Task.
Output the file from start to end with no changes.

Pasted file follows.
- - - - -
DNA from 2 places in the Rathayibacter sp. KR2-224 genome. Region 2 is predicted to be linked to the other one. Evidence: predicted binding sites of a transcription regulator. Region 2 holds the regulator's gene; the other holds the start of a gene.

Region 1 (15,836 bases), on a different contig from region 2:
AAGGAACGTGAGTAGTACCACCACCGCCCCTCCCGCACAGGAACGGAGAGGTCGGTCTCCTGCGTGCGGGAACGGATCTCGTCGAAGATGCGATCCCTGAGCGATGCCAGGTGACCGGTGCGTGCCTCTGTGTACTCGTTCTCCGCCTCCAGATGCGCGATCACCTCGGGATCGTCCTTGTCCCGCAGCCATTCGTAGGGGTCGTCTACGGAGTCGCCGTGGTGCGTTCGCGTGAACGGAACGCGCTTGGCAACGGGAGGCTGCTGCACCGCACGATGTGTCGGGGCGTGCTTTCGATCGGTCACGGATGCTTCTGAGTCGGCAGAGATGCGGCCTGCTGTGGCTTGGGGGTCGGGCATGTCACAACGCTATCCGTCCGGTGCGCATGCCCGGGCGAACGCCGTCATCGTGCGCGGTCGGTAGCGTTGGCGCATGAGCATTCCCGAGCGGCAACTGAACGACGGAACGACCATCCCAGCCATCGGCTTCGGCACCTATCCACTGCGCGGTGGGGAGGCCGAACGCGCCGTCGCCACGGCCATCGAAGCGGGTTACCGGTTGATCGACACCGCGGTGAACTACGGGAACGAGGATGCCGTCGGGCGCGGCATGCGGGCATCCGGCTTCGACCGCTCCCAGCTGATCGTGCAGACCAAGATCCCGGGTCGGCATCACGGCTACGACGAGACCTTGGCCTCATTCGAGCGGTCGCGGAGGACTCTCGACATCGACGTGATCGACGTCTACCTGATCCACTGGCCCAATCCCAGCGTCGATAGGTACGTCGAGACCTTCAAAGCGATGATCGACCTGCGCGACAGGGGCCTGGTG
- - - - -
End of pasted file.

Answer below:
DNA from 2 places in the Rathayibacter sp. KR2-224 genome. Region 2 is predicted to be linked to the other one. Evidence: predicted binding sites of a transcription regulator. Region 2 holds the regulator's gene; the other holds the start of a gene.

Region 1 (15,836 bases), on a different contig from region 2:
AAGGAACGTGAGTAGTACCACCACCGCCCCTCCCGCACAGGAACGGAGAGGTCGGTCTCCTGCGTGCGGGAACGGATCTCGTCGAAGATGCGATCCCTGAGCGATGCCAGGTGACCGGTGCGTGCCTCTGTGTACTCGTTCTCCGCCTCCAGATGCGCGATCACCTCGGGATCGTCCTTGTCCCGCAGCCATTCGTAGGGGTCGTCTACGGAGTCGCCGTGGTGCGTTCGCGTGAACGGAACGCGCTTGGCAACGGGAGGCTGCTGCACCGCACGATGTGTCGGGGCGTGCTTTCGATCGGTCACGGATGCTTCTGAGTCGGCAGAGATGCGGCCTGCTGTGGCTTGGGGGTCGGGCATGTCACAACGCTATCCGTCCGGTGCGCATGCCCGGGCGAACGCCGTCATCGTGCGCGGTCGGTAGCGTTGGCGCATGAGCATTCCCGAGCGGCAACTGAACGACGGAACGACCATCCCAGCCATCGGCTTCGGCACCTATCCACTGCGCGGTGGGGAGGCCGAACGCGCCGTCGCCACGGCCATCGAAGCGGGTTACCGGTTGATCGACACCGCGGTGAACTACGGGAACGAGGATGCCGTCGGGCGCGGCATGCGGGCATCCGGCTTCGACCGCTCCCAGCTGATCGTGCAGACCAAGATCCCGGGTCGGCATCACGGCTACGACGAGACCTTGGCCTCATTCGAGCGGTCGCGGAGGACTCTCGACATCGACGTGATCGACGTCTACCTGATCCACTGGCCCAATCCCAGCGTCGATAGGTACGTCGAGACCTTCAAAGCGATGATCGACCTGCGCGACAGGGGCCTGGTG